Discovering our creative force

This is about being a creative discoverer. I believe most all of us, whatever our interests or profession, would acknowledge that, at times, we can be just that. (“Pumpkin Garlic Cake?” A bookshelf that clamps books at the top of the shelf rather than resting them on the bottom?)

Every single one of us has, in individual ways, access to pieces of the creativity we need for art, and for living. Of course we must be open to gaining that access. It takes quiet moments. It takes listening and paying attention and, in today’s noisy, connected world, this kind of listening doesn’t come easily. (Probably was easier for Thoreau than it is for us today.)

Seems to me living itself is an act of discovery, so we might as well call it creative discovery.  Therefore, our “ah-ha” moments are actually discovering bits of creation, however you define that word, that were always there, but we just got around to opening up some of those that fit us and our need at the moment.

As a writer, I can certainly identify with what Garrison Keilor says, “Writing is an act of discovery.”  David Hare amplified that by saying: “The act of writing is the act of discovering what you believe.”

That’s really interesting–or it is to me, anyway.  By writing, I uncover dormant ideas, even discover what I really think.  And, since I’ve written both fiction and non-fiction, I will attest that this is true for all creative writing.  Fact or fiction, essays, poetry, mystery writing–all contain words of discovery.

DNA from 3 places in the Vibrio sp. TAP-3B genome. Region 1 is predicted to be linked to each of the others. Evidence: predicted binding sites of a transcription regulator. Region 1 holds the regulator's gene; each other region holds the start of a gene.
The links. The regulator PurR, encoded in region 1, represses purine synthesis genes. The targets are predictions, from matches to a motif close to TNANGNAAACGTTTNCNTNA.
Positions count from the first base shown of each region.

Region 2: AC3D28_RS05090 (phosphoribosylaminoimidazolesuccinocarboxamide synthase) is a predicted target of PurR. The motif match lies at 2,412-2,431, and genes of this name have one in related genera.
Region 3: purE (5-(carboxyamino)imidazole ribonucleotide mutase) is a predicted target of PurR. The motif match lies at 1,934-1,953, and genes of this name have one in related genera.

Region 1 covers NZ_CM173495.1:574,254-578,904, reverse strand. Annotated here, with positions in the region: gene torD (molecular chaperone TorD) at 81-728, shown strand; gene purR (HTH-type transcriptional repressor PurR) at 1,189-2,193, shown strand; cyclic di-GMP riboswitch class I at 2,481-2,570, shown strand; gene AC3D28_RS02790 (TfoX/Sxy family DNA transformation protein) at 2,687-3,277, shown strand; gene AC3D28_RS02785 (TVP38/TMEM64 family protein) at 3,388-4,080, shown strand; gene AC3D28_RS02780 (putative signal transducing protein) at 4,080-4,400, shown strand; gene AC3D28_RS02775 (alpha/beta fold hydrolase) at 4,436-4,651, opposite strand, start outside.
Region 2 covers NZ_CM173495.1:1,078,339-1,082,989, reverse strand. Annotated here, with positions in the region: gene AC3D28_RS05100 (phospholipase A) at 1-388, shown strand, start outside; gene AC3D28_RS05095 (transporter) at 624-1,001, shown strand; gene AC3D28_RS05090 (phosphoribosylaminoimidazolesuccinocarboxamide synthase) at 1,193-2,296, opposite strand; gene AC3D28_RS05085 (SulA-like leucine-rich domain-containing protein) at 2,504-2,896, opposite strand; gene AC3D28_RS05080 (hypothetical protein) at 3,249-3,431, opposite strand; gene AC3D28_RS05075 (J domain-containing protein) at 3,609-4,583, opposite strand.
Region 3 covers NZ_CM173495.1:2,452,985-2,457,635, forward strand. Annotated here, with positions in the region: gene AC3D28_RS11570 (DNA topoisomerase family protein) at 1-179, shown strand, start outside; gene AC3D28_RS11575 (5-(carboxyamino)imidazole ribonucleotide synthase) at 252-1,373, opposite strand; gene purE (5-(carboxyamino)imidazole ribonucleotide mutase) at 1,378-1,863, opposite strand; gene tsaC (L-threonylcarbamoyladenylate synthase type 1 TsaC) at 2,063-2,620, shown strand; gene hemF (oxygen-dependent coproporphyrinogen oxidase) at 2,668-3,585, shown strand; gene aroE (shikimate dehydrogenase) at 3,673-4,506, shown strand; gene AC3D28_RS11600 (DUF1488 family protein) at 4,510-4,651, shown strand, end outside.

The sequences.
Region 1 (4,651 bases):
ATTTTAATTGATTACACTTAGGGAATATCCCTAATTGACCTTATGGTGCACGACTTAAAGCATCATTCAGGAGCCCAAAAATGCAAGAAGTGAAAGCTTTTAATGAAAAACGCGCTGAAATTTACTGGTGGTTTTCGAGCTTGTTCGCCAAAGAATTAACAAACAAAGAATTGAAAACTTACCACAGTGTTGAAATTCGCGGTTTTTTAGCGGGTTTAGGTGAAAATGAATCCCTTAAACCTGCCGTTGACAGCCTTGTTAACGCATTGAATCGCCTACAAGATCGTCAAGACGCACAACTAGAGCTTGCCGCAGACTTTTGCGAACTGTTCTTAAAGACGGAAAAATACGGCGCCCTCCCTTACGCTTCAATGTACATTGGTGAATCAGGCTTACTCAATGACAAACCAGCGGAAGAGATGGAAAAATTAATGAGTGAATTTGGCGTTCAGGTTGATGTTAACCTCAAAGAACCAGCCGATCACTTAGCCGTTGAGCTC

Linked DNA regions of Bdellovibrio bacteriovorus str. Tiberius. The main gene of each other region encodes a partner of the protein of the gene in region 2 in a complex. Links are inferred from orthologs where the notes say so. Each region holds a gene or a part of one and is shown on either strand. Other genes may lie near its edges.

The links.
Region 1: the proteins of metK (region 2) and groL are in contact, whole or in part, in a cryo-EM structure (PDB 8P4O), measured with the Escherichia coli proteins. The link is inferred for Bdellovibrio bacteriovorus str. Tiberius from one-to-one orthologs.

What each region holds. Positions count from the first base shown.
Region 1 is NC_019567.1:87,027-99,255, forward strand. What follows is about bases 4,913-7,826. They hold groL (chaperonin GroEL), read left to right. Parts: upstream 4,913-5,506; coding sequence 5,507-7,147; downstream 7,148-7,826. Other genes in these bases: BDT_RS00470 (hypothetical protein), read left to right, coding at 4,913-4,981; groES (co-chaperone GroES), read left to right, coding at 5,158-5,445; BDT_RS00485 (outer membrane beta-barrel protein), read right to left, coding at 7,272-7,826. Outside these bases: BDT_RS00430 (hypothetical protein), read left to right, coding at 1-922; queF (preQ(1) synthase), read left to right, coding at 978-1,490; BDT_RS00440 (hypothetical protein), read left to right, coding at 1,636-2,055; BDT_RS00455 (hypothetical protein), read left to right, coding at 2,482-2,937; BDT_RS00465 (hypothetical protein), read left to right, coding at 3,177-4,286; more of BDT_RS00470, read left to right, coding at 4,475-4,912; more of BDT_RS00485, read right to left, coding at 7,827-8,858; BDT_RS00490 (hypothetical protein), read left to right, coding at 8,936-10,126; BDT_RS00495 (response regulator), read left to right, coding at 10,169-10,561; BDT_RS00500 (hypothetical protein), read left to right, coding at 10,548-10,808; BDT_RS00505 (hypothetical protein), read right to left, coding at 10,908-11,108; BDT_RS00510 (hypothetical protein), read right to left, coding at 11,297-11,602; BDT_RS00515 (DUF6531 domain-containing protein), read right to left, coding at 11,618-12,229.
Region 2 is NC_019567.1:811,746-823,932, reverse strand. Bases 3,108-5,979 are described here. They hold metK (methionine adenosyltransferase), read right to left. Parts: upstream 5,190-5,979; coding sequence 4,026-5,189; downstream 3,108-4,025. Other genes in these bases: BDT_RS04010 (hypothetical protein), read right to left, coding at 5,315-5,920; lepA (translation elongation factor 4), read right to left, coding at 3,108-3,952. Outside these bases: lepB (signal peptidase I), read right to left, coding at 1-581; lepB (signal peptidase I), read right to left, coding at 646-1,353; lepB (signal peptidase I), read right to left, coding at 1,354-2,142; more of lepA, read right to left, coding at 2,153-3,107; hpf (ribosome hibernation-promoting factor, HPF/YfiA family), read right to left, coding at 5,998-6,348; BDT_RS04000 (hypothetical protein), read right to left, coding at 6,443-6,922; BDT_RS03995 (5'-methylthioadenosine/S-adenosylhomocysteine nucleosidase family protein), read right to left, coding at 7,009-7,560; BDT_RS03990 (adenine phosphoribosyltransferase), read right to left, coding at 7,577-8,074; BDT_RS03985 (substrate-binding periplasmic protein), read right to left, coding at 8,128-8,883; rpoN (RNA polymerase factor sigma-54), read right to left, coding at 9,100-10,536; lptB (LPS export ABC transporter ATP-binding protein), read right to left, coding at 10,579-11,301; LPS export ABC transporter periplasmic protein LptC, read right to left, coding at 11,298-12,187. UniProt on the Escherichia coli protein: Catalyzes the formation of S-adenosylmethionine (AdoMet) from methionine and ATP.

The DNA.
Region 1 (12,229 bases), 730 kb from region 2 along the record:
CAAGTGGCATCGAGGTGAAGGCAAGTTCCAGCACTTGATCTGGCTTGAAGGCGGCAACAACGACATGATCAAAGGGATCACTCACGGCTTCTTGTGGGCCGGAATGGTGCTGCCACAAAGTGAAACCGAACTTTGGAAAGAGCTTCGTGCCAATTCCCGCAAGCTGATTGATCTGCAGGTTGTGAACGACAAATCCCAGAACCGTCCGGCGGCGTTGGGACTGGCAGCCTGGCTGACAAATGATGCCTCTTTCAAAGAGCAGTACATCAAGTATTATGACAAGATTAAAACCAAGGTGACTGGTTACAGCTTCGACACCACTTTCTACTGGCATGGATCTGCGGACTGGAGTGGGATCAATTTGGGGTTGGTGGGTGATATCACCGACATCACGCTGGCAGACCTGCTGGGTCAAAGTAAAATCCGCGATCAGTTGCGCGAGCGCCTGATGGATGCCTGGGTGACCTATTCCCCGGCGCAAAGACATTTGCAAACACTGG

You can’t develop an idea if you haven’t thought it (or discovered it) first, and that usually takes a degree of quiet inside. Some say their best ideas come in the shower, or while wakeful during the night. Certainly those are quiet times, or at least times when our attention isn’t captivated by something external.  Rather than being a mindless activity like rubbing on soap, or a frustrating time like failing at counting sheep, why not engage thought in something more productive?

You can call it what you want. Meditation? Prayer?  For me, it’s prayer, and my prayer is putting myself in the hands of what I acknowledge to be the true creative force.

Whatever your core beliefs, isn’t it great to be able to tune into a creative force?  What do you think?

http://www.RadinesBooks.com

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5 Responses to “Discovering our creative force”

  1. Kevin Says:

    Being creative has been impossible for me lately as the noise of life intrudes into the quiet.

  2. radine Says:

    I dunno, Kevin. I’ve seen some pretty creative comments you posted recently on DL. And, living the life you’re experiencing right now means you have to be creative to survive! Right? At least I see it that way.

  3. Brenda Says:

    I enjoy your thoughts on creativity, Radine.

    I also agree, Radine, that Kevin has been very creative in the midst of his difficulties and an inspiring example.

  4. Kevin Says:

    It is one thing to toss off something on DL…..quite another to write a story/novel.

    Inspiring? I appreciate the thought but truly don’t think I am.

  5. Radine Trees Nehring Says:

    Not to downplay what Kevin means by being creative, but, not only does he write well, there are gazillion other types of creativity. Finding creative ways to survive under huge burdens of all kinds is one way. Kevin and his family are doing that. And, of course, creating pumpkin-garlic cake can be another. (Getting people to taste it would be tremendously creative.)

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